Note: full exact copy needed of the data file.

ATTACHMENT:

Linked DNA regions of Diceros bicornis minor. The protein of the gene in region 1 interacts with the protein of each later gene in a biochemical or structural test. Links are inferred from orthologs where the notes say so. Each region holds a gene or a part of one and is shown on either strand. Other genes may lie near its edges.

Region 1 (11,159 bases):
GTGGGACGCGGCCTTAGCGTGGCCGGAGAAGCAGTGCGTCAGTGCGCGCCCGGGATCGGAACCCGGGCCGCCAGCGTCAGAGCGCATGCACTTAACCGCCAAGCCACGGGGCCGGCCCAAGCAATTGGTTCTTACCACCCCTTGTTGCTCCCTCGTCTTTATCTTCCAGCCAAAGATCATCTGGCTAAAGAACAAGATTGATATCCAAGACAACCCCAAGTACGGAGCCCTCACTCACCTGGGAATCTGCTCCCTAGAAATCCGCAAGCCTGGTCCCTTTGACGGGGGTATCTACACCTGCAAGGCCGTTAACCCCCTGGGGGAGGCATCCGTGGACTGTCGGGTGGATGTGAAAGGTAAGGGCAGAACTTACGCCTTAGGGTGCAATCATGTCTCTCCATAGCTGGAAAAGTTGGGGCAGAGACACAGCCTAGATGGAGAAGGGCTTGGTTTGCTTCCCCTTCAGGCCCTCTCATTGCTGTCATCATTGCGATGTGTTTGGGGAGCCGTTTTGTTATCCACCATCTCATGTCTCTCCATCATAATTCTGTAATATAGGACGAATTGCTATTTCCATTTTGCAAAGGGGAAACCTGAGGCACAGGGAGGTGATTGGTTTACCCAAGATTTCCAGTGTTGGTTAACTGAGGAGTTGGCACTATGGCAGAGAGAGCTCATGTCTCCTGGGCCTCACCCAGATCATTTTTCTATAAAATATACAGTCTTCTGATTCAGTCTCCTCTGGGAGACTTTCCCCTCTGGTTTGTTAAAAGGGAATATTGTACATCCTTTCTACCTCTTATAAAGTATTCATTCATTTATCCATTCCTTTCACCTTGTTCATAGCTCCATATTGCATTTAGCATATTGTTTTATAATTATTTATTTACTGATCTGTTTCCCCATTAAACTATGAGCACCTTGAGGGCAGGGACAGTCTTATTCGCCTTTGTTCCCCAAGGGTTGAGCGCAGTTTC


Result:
Linked DNA regions of Diceros bicornis minor. The protein of the gene in region 1 interacts with the protein of each later gene in a biochemical or structural test. Links are inferred from orthologs where the notes say so. Each region holds a gene or a part of one and is shown on either strand. Other genes may lie near its edges.

Region 1 (11,159 bases):
GTGGGACGCGGCCTTAGCGTGGCCGGAGAAGCAGTGCGTCAGTGCGCGCCCGGGATCGGAACCCGGGCCGCCAGCGTCAGAGCGCATGCACTTAACCGCCAAGCCACGGGGCCGGCCCAAGCAATTGGTTCTTACCACCCCTTGTTGCTCCCTCGTCTTTATCTTCCAGCCAAAGATCATCTGGCTAAAGAACAAGATTGATATCCAAGACAACCCCAAGTACGGAGCCCTCACTCACCTGGGAATCTGCTCCCTAGAAATCCGCAAGCCTGGTCCCTTTGACGGGGGTATCTACACCTGCAAGGCCGTTAACCCCCTGGGGGAGGCATCCGTGGACTGTCGGGTGGATGTGAAAGGTAAGGGCAGAACTTACGCCTTAGGGTGCAATCATGTCTCTCCATAGCTGGAAAAGTTGGGGCAGAGACACAGCCTAGATGGAGAAGGGCTTGGTTTGCTTCCCCTTCAGGCCCTCTCATTGCTGTCATCATTGCGATGTGTTTGGGGAGCCGTTTTGTTATCCACCATCTCATGTCTCTCCATCATAATTCTGTAATATAGGACGAATTGCTATTTCCATTTTGCAAAGGGGAAACCTGAGGCACAGGGAGGTGATTGGTTTACCCAAGATTTCCAGTGTTGGTTAACTGAGGAGTTGGCACTATGGCAGAGAGAGCTCATGTCTCCTGGGCCTCACCCAGATCATTTTTCTATAAAATATACAGTCTTCTGATTCAGTCTCCTCTGGGAGACTTTCCCCTCTGGTTTGTTAAAAGGGAATATTGTACATCCTTTCTACCTCTTATAAAGTATTCATTCATTTATCCATTCCTTTCACCTTGTTCATAGCTCCATATTGCATTTAGCATATTGTTTTATAATTATTTATTTACTGATCTGTTTCCCCATTAAACTATGAGCACCTTGAGGGCAGGGACAGTCTTATTCGCCTTTGTTCCCCAAGGGTTGAGCGCAGTTTC